But if we reject His freely given gift of salvation by His grace, we remain His enemies and children of the devil (John 8:44), and our afterlife will be one of eternal torment in hell (Mark 9:43-48). Trusting in Christ is the only Way to eternity in Heaven (John 14:6). We have but one life on this earth, in which good works cannot outweigh or negate our sins or the consequences of those sins. Once we take our last breath, it is too late to change our destiny, and all the sincere prayers and contributions of our survivors cannot affect it.
May those who have not yet trusted Christ do so today, for today is the day of salvation (2 Corinthians 6:2), and we are not promised tomorrow (James 4:14). May we who believe share His Gospel (Matthew 28:19-20) with those who are otherwise doomed to everlasting hell.
Praise God that we can know from God’s Word, beyond the shadow of a doubt, how to be sure our afterlife will be in Heaven! Praise the Lord that He paid our sin debt in full! Praise God that He is not capricious or fickle, but unchanging, and that we can depend on His constant, saving grace (James 1:17; Hebrews 13:8).
What is a Christian’s afterlife like? After our life is done, what remains of us for those we leave behind? May God give us the grace to leave a Godly legacy for those whose lives we have touched!
I grew up as a Roman Catholic, as my Mum would say,
"You was born a Catholic, you'll die a Catholic. Once Catholic always a Catholic."
The snag with that philosophy was that Catholicism stood as a barrier between me and Jesus Christ instead of bringing me to him. As a result, it led to being an atheist during my teenage years instead of a Christian. That is until December of 1972.
What I have seen over the years were those who hated God most intensely were often former Catholics.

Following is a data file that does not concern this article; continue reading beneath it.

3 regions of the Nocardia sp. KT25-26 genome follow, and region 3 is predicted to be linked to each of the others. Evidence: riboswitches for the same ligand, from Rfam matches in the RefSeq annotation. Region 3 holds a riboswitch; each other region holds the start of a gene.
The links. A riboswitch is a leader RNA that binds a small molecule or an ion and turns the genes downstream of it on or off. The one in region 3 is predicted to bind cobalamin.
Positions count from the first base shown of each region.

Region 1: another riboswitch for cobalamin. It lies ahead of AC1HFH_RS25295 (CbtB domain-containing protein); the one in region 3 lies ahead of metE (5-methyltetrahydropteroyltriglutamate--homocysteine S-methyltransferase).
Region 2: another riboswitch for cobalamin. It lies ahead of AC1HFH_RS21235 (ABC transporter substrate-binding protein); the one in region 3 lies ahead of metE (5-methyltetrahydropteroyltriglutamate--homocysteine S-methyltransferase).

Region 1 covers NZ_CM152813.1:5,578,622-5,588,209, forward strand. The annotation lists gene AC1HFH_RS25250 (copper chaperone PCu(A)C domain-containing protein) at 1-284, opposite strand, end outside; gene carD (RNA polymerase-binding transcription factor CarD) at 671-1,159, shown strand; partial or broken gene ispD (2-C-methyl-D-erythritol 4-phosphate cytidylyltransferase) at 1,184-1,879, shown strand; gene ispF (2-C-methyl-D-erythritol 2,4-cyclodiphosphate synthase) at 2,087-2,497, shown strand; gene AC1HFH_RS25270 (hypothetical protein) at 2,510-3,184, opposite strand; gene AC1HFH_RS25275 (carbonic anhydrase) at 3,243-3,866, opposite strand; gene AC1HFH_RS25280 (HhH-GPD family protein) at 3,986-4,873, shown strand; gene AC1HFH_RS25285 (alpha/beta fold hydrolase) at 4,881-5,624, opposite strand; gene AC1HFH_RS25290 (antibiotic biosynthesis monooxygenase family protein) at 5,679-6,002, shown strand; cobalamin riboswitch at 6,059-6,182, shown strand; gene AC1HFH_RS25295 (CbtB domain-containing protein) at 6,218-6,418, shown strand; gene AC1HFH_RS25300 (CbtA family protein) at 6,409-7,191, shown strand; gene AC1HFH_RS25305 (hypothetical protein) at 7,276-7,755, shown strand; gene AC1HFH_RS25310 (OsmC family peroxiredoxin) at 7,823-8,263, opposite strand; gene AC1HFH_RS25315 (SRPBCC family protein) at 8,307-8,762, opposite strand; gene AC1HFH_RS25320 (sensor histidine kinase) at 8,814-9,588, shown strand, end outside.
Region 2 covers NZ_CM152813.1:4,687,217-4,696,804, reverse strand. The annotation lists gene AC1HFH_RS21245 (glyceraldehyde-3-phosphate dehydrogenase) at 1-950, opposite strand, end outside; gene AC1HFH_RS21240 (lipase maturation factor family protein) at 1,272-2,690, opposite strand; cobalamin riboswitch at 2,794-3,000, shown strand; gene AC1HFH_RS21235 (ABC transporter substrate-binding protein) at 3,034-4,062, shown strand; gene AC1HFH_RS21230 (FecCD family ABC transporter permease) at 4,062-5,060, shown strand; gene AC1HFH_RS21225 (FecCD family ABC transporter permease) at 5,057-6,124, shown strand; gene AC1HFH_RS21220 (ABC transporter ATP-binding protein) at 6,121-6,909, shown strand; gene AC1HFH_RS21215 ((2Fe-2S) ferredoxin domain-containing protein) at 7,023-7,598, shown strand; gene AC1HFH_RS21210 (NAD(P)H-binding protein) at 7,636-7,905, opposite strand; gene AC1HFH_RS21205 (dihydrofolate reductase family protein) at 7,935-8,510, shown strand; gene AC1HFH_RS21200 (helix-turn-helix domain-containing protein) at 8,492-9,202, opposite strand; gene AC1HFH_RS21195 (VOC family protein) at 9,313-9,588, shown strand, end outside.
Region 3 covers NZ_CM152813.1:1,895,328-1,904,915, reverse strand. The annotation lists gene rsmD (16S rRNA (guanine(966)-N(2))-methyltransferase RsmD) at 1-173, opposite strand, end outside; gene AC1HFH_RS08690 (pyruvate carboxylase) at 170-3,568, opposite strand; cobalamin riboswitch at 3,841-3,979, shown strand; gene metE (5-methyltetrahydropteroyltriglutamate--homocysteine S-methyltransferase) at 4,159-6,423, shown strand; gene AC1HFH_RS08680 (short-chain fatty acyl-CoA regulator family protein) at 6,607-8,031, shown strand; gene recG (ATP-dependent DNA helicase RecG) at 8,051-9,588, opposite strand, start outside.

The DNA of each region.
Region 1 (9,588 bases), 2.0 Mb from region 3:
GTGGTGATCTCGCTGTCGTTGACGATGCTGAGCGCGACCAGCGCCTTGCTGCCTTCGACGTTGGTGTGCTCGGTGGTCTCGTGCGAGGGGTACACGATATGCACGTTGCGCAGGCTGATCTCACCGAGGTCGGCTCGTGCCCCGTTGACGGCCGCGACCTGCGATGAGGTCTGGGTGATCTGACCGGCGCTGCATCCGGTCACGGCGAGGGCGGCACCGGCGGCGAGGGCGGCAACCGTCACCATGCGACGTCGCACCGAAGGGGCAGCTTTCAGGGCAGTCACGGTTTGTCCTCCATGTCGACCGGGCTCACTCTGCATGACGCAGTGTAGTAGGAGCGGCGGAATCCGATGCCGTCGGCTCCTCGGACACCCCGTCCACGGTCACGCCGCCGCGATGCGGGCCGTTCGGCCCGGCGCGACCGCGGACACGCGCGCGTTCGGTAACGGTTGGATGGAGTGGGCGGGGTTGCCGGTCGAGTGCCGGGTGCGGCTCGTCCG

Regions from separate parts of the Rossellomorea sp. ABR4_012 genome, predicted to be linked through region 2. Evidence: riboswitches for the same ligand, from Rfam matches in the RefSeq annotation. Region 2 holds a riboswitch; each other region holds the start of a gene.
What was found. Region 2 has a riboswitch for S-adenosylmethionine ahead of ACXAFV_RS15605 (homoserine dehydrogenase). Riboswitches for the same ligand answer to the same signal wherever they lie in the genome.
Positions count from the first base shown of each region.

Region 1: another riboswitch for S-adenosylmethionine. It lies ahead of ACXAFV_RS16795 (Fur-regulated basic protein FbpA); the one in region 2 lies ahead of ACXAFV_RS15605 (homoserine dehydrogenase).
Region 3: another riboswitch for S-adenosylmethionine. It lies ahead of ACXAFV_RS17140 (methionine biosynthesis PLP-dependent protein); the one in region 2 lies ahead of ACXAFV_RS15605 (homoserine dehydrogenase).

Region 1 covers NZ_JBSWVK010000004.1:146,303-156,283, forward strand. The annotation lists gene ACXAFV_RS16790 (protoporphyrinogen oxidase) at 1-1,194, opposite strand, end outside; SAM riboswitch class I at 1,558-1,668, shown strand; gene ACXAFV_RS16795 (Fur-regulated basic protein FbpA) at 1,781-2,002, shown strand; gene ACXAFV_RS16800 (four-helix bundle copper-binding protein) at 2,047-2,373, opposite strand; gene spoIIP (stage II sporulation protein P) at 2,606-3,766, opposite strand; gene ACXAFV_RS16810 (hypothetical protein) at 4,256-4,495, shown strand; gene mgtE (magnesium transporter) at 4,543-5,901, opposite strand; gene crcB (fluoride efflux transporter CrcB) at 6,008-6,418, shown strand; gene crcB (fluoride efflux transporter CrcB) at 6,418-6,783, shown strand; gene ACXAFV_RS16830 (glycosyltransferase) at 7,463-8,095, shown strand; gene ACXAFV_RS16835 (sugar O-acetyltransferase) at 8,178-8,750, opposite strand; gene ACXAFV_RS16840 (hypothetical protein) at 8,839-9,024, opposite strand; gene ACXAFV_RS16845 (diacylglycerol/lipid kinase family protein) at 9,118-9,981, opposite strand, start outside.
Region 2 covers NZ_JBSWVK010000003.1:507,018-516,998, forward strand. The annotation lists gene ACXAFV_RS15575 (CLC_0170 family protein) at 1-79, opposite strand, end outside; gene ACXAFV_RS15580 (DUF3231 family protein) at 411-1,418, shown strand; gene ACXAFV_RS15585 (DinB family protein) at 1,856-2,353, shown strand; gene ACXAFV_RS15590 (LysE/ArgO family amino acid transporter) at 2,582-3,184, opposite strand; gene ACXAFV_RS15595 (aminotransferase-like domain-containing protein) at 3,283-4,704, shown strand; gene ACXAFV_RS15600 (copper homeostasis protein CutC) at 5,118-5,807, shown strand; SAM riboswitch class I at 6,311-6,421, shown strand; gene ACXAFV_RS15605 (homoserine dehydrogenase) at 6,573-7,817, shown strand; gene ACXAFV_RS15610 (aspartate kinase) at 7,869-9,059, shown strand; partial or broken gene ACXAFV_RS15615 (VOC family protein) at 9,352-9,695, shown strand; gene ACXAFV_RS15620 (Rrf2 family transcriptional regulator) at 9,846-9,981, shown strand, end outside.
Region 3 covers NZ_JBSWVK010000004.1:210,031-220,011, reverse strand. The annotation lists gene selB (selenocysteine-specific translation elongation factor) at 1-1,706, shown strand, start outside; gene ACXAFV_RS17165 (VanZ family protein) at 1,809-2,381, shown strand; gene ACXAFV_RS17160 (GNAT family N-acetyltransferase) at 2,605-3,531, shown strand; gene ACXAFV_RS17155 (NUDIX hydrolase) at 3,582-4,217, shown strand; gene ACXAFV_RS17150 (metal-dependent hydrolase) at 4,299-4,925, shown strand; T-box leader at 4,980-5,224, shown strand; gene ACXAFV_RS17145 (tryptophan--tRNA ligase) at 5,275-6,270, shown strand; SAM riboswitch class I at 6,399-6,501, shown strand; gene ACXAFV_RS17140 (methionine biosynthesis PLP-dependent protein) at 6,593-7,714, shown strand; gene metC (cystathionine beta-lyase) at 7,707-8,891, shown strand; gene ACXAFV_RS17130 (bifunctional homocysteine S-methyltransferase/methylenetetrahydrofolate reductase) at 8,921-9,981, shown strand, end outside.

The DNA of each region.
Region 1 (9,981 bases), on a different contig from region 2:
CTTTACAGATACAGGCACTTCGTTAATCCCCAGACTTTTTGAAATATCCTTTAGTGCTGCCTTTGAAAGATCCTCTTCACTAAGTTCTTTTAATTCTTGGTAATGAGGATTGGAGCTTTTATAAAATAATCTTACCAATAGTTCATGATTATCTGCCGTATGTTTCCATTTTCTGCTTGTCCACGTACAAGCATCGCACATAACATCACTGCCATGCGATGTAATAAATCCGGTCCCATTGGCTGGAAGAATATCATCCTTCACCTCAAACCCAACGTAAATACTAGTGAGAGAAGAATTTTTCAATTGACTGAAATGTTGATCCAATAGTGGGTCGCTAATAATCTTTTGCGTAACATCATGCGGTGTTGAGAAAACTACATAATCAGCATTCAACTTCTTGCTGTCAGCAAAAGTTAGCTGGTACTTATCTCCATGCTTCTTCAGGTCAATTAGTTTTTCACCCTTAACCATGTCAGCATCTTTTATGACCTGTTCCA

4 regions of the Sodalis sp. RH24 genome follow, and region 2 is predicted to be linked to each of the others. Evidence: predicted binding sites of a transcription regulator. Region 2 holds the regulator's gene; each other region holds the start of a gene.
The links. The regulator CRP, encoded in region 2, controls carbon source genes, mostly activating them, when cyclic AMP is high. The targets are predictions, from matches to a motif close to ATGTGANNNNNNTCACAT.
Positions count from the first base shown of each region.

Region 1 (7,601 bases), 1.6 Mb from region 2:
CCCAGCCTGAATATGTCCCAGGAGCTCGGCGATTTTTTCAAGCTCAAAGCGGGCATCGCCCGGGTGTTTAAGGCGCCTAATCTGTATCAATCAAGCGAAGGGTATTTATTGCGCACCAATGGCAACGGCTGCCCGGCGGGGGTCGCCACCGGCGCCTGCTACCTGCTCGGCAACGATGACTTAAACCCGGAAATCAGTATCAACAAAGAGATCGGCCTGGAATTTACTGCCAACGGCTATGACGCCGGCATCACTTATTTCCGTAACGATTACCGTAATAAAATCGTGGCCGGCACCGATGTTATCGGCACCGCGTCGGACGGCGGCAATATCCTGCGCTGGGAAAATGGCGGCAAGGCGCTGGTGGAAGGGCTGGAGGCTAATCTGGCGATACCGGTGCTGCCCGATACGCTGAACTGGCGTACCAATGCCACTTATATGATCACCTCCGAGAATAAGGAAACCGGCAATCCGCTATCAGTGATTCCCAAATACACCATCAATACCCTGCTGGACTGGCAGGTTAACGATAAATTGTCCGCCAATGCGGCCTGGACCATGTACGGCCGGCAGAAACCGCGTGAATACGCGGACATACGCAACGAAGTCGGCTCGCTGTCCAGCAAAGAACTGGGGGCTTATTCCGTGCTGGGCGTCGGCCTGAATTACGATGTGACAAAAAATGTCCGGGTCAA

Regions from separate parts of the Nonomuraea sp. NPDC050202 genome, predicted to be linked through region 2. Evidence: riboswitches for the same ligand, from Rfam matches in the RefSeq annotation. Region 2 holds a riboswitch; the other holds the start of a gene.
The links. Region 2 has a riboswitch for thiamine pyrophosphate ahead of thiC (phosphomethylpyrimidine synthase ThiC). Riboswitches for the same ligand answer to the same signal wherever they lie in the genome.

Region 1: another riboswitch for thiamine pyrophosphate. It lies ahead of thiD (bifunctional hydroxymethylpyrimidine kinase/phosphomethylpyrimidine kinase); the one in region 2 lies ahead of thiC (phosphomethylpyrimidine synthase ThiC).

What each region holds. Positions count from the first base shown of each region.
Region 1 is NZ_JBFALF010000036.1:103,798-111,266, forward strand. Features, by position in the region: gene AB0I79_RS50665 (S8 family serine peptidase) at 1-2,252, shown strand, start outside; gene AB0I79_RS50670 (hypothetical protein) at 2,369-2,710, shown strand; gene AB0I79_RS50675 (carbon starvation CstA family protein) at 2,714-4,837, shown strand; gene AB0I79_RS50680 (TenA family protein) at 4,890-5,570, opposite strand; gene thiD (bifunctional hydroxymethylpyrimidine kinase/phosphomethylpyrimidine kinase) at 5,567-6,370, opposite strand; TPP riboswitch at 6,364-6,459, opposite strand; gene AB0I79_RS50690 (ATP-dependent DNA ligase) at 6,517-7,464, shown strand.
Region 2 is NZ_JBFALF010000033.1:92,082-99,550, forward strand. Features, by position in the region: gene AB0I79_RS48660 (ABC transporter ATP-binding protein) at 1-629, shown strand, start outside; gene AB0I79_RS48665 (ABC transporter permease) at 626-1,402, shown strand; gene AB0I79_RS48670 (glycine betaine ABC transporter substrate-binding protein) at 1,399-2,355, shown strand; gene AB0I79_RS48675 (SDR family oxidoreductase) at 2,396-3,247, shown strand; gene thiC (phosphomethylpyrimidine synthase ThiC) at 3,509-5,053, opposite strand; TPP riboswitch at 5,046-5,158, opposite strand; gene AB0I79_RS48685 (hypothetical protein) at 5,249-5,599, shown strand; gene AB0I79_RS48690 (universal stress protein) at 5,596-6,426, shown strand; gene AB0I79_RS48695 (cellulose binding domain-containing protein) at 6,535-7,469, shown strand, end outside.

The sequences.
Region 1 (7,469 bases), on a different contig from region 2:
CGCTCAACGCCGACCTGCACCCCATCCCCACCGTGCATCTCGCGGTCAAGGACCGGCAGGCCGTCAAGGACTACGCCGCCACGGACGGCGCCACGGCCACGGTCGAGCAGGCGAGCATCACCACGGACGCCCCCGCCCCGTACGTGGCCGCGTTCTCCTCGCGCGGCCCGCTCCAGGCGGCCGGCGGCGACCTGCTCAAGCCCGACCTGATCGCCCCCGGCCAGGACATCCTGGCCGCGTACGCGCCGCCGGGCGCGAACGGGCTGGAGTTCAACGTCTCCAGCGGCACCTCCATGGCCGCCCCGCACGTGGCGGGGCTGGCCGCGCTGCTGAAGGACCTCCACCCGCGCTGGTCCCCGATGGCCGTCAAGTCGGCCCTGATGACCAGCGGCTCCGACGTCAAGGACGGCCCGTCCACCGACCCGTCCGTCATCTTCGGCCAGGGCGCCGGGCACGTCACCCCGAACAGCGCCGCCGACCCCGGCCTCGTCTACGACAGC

Furthermore, had I've been born in Italy, grew up and lived there all my life, chances were that I would have never seen a Bible, let alone read one.
An excellent blog on the simple truth of the Gospel.
May God bless you and Richard.
Thanks for sharing your experience, which is a great reminder of what can happen when people put their faith in man's traditions rather than in God's Word. Praise God for His liberating mercy and grace!
Thank you for your thoughtful comment, and may God bless you and Alex,
Great post, Laurie.
As Frank pointed out, some of those who are most opposed to the gospel are those who have been raised in churches that have adopted traditions that are contrary to the scriptures and cause confusion.
Thanks, Donald! At least those who are unchurched may have an open mind and be more receptive to the Gospel, whereas those who have grown to dislike or mistrust church, for whatever reason, are harder to reach. Thanks as always for your comment and God bless,
yes, as you say in your post, there are many who go by traditions not truth. The catholic church speaks about praying to Mary whereas in the scriptures it is quite clear that there is One mediator between man and God - Jesus Christ - Who is the Word of God. Those scriptures are a living Word to each of us and are there to teach us God's ways. We must not sin wilfully when we know that what we are doing is wrong, because we are told that if we do this we crucify Christ afresh, and Who would want to do that. Although I was not born of the Spirit of God when I had my near death experience and was taken to that beautiful place, I believed there was a God and knew about Jesus because my lovely dad had told me much about Him. I believe that I could not stay in that place, and was told that it was not time yet and that I had to come back, because I had to do what I was called to do on this earth, as we all are who share what is given us to share. Every day of our lives is written in His book before even one of them was formed, and there is a time and purpose to everything. God bless you Laurie as you continue to share the gospel of salvation to all.
Thank you so much for your lovely and encouraging comment, and for sharing your testimony. He designed each of us for a specific purpose since the beginning of time, and gifted and equipped each of us accordingly. I believe that the tears we shed at the Judgment Seat will be mostly for opportunities we missed and for where we fell short of His perfect plan for our life. Only one Person could truly say, "I have finished the work my Father has given me to do," and that Man is Jesus Christ, Lord and Savior.
God bless you too,